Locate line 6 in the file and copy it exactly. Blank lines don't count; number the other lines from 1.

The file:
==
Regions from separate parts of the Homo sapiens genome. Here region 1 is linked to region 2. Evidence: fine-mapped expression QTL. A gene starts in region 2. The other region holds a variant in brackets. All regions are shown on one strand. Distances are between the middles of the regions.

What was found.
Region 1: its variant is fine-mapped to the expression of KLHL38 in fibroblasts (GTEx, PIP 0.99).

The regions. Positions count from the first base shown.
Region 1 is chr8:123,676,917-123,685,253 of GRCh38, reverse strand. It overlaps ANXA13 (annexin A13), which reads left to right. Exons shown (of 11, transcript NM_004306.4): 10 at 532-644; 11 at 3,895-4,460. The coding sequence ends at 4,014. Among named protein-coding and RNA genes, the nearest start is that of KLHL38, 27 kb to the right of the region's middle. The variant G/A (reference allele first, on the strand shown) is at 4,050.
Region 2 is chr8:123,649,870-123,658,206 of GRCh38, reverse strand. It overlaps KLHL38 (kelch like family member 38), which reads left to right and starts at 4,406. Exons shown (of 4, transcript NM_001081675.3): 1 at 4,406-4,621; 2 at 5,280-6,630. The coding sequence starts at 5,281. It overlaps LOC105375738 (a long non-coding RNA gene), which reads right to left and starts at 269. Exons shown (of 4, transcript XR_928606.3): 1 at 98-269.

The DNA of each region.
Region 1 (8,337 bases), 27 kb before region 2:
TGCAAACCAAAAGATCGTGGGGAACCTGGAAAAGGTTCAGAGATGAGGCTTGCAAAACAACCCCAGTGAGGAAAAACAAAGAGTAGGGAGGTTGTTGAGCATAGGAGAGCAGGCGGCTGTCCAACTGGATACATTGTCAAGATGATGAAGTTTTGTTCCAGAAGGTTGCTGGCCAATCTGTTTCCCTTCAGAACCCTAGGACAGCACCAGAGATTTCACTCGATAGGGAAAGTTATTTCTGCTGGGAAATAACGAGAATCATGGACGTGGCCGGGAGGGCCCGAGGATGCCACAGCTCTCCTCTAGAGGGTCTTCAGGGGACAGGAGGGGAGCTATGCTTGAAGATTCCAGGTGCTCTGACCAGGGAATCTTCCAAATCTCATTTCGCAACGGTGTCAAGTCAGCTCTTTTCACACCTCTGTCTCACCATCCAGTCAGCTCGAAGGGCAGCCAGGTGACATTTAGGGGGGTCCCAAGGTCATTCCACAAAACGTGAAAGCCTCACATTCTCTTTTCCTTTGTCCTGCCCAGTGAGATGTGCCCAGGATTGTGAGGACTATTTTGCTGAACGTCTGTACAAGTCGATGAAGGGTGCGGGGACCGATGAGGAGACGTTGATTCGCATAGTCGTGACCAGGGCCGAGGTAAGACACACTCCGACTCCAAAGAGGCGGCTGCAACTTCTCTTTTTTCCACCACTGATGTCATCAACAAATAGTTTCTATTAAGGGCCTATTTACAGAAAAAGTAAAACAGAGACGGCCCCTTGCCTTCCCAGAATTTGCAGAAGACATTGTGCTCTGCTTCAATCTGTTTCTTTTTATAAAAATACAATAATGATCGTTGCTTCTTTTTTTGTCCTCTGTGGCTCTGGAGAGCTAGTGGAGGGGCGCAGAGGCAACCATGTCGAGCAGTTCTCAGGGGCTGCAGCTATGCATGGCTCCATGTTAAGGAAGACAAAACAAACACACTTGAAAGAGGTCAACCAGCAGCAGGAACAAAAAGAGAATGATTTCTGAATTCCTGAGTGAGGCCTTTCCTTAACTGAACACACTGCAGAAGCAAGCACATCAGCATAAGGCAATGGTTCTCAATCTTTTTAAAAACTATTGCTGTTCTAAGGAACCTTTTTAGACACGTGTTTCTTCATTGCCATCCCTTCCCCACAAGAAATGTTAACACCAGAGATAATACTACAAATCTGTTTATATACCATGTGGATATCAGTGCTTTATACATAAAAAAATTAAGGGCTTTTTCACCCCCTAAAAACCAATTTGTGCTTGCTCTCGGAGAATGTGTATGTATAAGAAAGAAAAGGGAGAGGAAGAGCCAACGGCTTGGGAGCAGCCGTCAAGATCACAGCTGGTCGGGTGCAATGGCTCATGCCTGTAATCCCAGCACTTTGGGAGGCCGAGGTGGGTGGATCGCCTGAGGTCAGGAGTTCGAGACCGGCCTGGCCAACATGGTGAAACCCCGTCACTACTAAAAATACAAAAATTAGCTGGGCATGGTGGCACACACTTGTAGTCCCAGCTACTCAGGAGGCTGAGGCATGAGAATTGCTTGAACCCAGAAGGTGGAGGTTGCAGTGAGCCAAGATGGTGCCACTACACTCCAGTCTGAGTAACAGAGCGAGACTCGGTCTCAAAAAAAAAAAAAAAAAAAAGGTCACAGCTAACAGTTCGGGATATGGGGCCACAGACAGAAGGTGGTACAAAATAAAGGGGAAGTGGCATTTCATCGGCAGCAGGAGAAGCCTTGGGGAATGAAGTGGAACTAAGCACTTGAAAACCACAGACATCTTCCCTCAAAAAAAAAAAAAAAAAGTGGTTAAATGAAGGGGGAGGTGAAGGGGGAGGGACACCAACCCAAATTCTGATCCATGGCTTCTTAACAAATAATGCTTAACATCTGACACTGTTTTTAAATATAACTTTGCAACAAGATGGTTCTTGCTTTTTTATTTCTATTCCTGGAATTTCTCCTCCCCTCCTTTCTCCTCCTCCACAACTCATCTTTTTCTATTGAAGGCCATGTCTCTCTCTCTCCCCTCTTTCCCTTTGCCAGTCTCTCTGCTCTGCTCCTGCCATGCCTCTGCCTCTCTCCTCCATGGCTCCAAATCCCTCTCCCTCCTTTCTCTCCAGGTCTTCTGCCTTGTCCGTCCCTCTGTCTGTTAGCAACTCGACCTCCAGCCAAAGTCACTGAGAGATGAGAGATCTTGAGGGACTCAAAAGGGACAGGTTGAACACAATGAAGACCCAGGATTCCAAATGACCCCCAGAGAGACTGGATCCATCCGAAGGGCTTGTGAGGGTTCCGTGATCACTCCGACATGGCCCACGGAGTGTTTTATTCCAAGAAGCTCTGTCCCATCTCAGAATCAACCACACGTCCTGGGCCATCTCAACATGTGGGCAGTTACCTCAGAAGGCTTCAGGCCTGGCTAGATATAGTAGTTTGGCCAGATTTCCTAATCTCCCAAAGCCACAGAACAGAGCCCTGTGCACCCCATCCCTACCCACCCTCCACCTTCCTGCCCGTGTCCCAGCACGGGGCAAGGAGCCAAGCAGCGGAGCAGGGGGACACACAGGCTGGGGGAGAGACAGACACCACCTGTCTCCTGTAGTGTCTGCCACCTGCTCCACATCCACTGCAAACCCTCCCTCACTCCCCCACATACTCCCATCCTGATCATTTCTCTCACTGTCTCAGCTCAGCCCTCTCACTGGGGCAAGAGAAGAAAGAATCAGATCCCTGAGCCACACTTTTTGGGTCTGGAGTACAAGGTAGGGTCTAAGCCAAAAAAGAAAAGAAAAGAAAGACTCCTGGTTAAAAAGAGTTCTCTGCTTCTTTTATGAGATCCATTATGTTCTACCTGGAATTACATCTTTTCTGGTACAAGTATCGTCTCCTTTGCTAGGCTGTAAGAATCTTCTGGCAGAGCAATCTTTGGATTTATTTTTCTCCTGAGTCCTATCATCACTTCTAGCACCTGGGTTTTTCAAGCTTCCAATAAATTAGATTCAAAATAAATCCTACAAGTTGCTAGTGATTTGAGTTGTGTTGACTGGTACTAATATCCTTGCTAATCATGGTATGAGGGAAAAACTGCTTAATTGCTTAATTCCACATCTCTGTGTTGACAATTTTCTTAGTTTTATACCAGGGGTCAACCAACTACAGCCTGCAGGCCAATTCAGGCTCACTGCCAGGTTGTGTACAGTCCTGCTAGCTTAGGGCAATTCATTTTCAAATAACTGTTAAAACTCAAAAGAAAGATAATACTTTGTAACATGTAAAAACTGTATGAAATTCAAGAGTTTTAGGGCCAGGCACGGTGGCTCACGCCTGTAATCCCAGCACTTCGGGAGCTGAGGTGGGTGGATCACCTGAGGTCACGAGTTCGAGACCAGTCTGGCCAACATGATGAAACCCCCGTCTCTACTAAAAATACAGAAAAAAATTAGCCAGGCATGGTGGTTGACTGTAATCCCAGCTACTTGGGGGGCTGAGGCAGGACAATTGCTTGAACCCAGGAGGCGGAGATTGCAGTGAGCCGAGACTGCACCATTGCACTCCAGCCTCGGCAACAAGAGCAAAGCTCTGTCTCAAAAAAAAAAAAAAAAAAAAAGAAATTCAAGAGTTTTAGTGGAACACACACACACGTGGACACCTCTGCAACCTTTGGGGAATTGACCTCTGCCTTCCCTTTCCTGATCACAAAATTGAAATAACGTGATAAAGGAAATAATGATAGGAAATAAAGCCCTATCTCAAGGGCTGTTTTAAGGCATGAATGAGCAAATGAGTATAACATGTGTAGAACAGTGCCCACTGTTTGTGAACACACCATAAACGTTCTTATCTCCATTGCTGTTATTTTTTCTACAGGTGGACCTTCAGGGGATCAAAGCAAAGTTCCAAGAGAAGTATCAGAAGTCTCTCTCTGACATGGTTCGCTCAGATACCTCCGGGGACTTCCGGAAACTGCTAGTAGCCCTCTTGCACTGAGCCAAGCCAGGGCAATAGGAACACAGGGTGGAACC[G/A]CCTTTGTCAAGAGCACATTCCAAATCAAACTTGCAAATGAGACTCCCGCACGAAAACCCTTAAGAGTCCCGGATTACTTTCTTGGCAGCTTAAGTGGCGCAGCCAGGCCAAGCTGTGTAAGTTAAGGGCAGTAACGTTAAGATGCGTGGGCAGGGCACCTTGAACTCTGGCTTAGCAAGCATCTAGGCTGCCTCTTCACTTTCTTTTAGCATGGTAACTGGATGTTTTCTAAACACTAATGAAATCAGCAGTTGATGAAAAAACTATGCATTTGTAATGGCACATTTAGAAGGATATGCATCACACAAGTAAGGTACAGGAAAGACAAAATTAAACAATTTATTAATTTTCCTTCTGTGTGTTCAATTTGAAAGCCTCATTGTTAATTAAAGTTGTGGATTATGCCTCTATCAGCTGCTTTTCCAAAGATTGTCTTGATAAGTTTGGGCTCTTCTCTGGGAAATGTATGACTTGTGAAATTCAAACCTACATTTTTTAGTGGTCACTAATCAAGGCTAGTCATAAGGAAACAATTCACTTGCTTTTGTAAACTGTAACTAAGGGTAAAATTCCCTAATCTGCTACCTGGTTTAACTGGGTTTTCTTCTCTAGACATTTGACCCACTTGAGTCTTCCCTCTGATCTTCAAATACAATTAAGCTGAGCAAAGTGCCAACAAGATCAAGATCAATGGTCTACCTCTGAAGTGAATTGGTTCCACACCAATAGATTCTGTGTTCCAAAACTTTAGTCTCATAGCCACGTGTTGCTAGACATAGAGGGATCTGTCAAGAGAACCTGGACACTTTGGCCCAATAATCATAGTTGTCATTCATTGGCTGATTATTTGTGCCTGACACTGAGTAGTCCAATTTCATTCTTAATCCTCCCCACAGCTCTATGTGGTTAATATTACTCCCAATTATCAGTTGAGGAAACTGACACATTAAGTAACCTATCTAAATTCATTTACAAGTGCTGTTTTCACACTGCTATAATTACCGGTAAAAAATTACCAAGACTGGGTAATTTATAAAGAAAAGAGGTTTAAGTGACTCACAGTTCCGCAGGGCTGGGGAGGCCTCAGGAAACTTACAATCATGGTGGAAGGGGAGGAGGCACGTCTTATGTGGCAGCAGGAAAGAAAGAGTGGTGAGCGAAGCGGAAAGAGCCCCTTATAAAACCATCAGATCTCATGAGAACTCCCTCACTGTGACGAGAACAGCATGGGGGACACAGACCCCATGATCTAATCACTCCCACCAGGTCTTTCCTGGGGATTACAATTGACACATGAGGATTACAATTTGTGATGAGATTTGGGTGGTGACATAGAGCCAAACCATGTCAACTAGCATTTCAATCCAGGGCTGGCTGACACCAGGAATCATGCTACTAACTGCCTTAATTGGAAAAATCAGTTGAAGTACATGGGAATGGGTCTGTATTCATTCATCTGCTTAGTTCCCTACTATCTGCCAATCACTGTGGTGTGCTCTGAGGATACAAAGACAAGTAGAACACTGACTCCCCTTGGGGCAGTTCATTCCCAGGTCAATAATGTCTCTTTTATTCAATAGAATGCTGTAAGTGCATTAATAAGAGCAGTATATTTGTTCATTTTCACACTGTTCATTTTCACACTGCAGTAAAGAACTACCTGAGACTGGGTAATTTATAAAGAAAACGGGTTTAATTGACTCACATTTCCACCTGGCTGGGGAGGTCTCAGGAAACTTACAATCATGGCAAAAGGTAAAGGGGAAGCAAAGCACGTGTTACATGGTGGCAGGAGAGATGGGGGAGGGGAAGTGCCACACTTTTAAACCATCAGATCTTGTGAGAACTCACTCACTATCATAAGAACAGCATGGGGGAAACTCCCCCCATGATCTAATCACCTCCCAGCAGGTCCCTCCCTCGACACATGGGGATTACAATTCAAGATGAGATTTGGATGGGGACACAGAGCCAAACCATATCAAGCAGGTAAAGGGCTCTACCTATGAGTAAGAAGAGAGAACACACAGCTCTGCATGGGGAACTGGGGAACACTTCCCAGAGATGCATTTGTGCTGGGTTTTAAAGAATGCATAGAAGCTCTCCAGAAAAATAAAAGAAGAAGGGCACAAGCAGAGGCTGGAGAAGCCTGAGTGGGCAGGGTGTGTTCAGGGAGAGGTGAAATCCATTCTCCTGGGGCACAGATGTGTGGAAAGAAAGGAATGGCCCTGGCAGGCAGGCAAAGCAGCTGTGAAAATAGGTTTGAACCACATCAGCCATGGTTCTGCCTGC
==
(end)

Region 2 is chr8:123,649,870-123,658,206 of GRCh38, reverse strand. It overlaps KLHL38 (kelch like family member 38), which reads left to right and starts at 4,406. Exons shown (of 4, transcript NM_001081675.3): 1 at 4,406-4,621; 2 at 5,280-6,630. The coding sequence starts at 5,281. It overlaps LOC105375738 (a long non-coding RNA gene), which reads right to left and starts at 269. Exons shown (of 4, transcript XR_928606.3): 1 at 98-269.